The latest, coolest ingredient in culty cocktail culture may already be in your ‘fridge.
Beer is busting out from your average Shandy territory and getting into the world of crafted cocktails.
When you hear those in the know talk about it, it makes a lot of sense, according to Brooke Arthur, professional bartender and cocktail consultant for House Spirits in Portland, Oregon.
Arthur says beer does quite a few things in a cocktail. For one, it acts as a lengthener.
“Much like soda water, wine, aperitifs, and digestifs, beer has a lower ABV than all base spirits. This means it can extend or lengthen a cocktail as a substitute for many of the above ingredients in many classic cocktails,” like the soda water used in a Tom Collins or the Champagne in a French 75.
Arthur makes a gorgeous riff on the former that she’s donned the Rob Collins, which uses Aviation Gin, fresh lemon juice, simple syrup, and 2 ounces of Widmer’s crisp Hefeweizen. An even more simple concoction along these lines comes from the Mexican brewery, Bohemia, who offers up a Bohemia Mimosa, making the traditional orange-juice based cocktail with their light pilsner.
Beer also acts as a balancing source of bitterness via their hops, the vine-like plant that is a vital ingredient in beer.
“Hops are used as a flavoring and stability agent in beer, in which they impart a tangy and bitter taste and were originally fermented for medicinal purposes,” says Arthur.
That quality can be to balance the sugar- water-spirits ratio of a cocktail. Not to mention add flavor.
“There are more than 80 different hop varietals around the world today, and many more are being developed. Each maintains a different taste and aroma,” she says. “Just like anything you can add to a cocktail such as liqueurs, fruits, and herbs, different types of beer can add flavor.”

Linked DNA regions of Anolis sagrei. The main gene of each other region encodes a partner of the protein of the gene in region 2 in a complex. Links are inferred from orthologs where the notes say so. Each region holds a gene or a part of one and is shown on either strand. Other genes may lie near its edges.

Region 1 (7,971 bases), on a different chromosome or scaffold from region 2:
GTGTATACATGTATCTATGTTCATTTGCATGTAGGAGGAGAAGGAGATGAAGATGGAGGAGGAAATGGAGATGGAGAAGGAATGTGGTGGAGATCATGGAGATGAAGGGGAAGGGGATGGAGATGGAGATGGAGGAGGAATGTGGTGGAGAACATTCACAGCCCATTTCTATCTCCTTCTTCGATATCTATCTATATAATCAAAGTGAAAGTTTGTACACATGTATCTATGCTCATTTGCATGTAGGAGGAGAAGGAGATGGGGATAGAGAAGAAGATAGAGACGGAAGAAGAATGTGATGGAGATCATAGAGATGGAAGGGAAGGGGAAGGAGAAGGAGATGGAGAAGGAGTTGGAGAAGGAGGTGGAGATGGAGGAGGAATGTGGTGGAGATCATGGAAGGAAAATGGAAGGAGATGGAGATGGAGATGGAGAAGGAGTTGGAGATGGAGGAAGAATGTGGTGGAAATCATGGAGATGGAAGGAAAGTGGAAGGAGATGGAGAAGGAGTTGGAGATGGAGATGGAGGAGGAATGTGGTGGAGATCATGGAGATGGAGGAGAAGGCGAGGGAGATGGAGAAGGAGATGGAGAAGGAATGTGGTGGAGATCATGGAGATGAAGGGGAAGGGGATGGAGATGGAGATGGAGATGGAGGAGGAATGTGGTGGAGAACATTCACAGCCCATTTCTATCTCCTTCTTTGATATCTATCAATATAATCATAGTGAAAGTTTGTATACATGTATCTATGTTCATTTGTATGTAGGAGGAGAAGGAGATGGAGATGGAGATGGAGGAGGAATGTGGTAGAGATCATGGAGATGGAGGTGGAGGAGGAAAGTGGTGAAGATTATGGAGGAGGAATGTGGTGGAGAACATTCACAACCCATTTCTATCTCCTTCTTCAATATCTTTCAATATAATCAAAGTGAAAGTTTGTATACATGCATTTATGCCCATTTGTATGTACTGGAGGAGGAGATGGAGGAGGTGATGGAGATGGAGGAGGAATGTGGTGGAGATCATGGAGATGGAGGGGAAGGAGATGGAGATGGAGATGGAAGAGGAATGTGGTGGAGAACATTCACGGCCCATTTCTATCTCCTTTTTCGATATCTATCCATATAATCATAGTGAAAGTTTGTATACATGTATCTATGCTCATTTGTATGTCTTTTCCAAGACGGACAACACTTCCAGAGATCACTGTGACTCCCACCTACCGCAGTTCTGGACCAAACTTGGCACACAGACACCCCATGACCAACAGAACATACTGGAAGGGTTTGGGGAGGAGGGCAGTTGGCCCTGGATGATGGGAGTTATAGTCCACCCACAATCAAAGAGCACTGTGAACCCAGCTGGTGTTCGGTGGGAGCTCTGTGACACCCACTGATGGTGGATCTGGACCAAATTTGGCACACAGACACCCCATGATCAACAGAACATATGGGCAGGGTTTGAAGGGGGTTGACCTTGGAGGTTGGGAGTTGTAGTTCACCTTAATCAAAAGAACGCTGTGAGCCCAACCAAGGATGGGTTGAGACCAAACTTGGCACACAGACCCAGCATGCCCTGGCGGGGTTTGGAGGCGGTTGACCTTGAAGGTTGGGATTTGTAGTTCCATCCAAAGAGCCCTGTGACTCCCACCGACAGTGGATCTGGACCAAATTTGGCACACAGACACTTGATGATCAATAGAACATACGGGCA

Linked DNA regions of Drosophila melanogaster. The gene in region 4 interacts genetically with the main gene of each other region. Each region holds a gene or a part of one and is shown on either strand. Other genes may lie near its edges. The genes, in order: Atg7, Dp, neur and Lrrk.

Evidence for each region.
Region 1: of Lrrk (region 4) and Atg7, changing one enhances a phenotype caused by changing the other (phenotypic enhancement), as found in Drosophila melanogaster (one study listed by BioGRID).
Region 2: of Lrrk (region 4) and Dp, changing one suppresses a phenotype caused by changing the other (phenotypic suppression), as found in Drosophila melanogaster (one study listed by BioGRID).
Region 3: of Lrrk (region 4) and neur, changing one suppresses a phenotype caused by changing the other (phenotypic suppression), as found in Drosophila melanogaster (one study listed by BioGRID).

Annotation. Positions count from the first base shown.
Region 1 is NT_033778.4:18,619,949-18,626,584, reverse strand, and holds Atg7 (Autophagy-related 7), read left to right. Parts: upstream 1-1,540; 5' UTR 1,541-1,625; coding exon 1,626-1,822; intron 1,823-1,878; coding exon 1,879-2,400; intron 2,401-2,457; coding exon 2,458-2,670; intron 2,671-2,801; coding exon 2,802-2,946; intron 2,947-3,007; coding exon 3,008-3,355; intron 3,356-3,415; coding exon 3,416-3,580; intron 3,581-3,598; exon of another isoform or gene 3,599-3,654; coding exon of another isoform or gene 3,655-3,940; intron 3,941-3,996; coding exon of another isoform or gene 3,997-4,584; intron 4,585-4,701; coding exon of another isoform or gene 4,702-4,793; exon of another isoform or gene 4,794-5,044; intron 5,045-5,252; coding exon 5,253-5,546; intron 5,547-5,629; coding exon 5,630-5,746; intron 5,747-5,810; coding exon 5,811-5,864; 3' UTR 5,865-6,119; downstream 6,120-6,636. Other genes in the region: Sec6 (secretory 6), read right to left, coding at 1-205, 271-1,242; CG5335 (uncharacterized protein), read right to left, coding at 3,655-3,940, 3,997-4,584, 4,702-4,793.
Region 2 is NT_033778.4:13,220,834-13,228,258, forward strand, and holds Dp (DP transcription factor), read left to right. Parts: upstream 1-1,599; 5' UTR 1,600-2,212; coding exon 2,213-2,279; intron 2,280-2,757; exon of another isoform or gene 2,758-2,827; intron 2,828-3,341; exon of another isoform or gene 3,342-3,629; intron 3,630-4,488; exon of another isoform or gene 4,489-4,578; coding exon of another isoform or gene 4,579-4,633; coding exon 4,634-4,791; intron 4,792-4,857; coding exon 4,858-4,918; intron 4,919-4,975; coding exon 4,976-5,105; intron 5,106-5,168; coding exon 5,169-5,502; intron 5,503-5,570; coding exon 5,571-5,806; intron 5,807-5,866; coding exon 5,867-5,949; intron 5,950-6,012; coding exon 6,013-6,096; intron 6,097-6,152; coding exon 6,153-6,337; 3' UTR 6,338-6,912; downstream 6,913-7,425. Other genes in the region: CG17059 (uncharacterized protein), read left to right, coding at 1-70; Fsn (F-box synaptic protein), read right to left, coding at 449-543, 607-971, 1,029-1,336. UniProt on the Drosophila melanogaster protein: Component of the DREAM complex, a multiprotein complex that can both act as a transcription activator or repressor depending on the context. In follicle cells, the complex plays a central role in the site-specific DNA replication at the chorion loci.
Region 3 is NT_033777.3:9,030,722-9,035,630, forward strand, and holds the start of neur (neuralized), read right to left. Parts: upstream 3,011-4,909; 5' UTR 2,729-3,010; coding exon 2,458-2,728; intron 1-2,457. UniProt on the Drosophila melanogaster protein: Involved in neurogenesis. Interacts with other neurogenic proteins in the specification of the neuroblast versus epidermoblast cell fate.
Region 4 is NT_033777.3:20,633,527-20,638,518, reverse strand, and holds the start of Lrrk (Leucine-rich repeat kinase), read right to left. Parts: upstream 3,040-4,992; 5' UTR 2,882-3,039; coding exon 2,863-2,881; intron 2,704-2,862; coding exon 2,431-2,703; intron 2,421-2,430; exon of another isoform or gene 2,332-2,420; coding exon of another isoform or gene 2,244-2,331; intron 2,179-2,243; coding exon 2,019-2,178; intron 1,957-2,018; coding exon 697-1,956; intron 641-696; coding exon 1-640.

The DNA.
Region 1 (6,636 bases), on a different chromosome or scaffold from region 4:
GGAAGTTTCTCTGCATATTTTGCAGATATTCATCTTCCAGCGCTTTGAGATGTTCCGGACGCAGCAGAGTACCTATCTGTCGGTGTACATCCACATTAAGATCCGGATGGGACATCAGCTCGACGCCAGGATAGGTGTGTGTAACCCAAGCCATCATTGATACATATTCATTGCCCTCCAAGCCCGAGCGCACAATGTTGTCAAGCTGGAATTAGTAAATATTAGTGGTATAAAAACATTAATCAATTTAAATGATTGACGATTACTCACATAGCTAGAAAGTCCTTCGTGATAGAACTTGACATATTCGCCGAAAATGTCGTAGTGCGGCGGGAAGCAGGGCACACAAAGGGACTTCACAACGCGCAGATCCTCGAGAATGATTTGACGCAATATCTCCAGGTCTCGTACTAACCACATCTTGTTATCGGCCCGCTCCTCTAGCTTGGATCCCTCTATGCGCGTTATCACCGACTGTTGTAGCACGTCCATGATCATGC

A great example of this is the creative Summer Beer Flip at gastropub the Dandelion in beer-loving Philadelphia, which combines Bacardi rum, apricot marmalade, chocolate bitters, an egg (just like your grandpa used to shake ‘em), Prima Pils (a German Pilsener style beer), and cinnamon.
Without that pilsner the drink would fall flat, but with it, it becomes a balanced bit of brewed beauty.
Also in this arena, the Caulfield in Beverly Hills simply titled Beer Cocktail is a kind of tangy twist on a Manhattan, using rye whiskey, Luxardo cherries, mint, and balsamic vinegar, and subbing in a hoppy IPA for the bitters that would normally be part of the Big Apple’s famous cocktail.
At Raven & Rose in Portland, Oregon (where July is craft beer month) bartender David Shenaut’s aptly named, sunset-colored Panache is a bright mix of St. Germaine liqueur, Byrrh Grand Quinquina, lemon juice, and Logsdon Farmhouse Ale’s Seizoen Bretta, which all combines to make for a sweet n’ sour, slightly spicy, floral scented sipper that you won’t soon forget (in the good way).
But none of this, mind you, should detract you from making a good, ol’ Shandy – that ultimate classic beer cocktail combo of suds and lemonade.
Arthur does a great take on the classic in her Ruby Red Shandy, which combines Aviation gin, fresh grapefruit and lemon juices, a touch of vanilla syrup, a dash of Angostura bitters, and that Widmer Hefeweizen she’s fond of.
And for the super-sour loving set, Ely Key and Garrett Riffle make an interesting concoction called Switchel, an old-fashioned non-alcoholic sipper that combines cider vinegar, maple syrup, and fresh ginger.
For them, Switchel and beer are a match made in thirst-quenching heaven.
“Switchel and beer are really good friends,” says Garrett.
For their Switchel Shandy, they simply mix one-quarter and three-quarters beer of choice.
“It surprisingly lends itself well to most ales, lagers and pilsners,” to which he loves to add a lemon or lime wedge and even a bit of ice. Ahhhh.